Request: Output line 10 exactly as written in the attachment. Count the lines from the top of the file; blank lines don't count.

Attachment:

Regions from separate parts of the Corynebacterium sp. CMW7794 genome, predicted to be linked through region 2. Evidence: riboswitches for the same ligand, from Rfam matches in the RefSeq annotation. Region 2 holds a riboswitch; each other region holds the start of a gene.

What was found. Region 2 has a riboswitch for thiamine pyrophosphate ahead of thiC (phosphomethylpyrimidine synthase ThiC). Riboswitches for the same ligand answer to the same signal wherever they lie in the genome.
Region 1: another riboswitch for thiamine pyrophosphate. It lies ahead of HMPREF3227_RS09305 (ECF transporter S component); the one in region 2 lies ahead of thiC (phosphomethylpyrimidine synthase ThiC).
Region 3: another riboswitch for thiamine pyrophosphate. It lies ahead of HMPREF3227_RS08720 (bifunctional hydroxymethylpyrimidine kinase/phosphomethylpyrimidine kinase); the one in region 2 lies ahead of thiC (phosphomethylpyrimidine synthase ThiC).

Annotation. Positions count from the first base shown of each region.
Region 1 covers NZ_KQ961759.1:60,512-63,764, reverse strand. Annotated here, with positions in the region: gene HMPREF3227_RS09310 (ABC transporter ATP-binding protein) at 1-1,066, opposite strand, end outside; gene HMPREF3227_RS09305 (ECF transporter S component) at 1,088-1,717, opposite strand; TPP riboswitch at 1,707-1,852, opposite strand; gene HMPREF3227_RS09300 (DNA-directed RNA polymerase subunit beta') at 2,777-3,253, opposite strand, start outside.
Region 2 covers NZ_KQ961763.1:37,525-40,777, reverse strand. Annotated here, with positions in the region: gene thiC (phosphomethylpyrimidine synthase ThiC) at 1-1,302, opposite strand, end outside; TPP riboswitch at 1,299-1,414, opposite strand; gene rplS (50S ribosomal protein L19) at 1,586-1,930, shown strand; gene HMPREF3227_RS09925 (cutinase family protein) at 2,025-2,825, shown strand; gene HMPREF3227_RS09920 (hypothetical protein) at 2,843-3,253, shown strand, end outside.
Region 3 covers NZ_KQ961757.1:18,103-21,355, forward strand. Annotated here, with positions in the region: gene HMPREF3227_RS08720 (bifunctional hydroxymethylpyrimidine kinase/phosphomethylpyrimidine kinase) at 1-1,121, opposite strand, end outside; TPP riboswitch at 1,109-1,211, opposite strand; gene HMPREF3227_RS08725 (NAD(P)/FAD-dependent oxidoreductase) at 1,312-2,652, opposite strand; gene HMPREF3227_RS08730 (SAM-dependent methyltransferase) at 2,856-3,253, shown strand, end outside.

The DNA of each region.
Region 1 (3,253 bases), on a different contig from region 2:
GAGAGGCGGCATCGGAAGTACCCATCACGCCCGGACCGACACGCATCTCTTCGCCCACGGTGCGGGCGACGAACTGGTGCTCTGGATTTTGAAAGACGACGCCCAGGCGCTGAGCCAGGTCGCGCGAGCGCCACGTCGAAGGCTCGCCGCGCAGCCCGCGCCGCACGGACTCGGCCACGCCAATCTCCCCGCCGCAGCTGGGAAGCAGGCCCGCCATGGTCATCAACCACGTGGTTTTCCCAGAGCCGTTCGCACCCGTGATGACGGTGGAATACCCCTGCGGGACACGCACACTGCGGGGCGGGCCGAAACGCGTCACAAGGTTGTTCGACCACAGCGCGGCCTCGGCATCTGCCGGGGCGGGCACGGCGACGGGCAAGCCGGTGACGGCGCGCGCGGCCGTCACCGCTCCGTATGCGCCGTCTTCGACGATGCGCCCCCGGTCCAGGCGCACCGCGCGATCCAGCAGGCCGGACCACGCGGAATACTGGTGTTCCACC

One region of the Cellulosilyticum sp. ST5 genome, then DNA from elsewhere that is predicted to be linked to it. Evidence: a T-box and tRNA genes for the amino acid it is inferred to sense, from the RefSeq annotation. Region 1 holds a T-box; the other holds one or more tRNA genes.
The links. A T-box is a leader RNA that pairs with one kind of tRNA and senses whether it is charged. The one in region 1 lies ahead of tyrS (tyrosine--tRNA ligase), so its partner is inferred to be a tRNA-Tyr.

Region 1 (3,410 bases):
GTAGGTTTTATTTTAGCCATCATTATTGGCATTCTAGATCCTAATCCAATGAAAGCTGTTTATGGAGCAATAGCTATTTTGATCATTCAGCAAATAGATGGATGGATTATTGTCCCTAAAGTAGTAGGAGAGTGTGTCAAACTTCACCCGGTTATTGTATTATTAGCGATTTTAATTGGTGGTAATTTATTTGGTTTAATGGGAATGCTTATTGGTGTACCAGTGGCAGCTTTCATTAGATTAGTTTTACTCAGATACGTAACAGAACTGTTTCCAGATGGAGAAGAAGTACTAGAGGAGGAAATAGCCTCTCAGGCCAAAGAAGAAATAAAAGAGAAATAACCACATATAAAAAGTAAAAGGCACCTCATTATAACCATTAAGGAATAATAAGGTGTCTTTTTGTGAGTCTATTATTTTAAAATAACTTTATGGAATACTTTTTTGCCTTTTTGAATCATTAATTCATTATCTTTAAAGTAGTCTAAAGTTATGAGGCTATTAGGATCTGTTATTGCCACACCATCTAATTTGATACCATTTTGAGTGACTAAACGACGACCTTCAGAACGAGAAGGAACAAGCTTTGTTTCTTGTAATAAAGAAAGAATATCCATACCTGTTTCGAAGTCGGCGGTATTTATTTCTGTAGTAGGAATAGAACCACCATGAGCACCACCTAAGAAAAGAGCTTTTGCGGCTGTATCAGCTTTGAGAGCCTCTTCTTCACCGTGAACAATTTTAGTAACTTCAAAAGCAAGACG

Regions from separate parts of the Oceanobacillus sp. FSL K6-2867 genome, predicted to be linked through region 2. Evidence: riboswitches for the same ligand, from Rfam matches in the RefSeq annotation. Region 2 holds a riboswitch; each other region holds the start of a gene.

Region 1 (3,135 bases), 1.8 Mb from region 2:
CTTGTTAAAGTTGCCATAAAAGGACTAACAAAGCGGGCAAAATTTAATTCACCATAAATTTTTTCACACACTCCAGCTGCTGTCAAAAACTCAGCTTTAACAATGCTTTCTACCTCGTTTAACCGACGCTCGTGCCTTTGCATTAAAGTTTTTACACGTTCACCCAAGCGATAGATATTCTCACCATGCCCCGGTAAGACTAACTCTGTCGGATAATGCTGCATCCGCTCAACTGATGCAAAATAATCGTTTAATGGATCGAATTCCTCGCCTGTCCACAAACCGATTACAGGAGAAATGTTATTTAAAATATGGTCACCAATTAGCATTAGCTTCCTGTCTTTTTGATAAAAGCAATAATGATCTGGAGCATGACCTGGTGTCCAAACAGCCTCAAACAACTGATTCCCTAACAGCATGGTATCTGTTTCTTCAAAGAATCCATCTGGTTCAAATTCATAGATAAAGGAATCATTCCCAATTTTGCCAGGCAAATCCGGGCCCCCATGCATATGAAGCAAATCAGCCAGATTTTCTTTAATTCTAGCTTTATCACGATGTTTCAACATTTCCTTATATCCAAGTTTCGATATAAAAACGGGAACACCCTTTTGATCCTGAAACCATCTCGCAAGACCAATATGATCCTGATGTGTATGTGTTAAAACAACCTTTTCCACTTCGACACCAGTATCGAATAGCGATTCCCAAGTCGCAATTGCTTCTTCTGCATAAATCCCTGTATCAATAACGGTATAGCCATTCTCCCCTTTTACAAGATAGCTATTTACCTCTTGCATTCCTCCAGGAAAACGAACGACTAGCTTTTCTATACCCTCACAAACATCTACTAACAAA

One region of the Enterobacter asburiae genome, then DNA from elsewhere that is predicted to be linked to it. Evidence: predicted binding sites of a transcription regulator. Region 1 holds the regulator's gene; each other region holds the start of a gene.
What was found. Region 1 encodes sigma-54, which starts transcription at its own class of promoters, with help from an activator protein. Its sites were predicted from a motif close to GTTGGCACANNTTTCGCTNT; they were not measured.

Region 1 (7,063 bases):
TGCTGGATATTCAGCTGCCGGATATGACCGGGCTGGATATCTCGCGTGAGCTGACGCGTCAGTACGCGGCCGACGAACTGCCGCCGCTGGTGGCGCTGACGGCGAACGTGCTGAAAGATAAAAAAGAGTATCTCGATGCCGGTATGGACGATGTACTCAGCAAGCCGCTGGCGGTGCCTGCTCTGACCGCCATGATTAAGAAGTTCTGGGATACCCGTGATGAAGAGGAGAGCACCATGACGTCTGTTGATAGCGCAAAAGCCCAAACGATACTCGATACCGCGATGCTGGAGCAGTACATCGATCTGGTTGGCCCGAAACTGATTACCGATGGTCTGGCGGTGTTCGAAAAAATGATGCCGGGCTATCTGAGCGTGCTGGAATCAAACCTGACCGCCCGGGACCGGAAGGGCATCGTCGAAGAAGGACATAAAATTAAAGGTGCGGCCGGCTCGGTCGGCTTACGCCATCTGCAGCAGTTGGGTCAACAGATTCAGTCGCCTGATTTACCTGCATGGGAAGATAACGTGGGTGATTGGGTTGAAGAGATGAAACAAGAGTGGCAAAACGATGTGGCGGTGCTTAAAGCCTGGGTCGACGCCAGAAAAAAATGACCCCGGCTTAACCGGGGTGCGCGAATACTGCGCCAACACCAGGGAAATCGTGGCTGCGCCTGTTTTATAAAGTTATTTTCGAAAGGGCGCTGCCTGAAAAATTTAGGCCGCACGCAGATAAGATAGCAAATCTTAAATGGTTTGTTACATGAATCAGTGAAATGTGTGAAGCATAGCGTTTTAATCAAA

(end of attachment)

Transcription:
Region 1 (3,253 bases), on a different contig from region 2: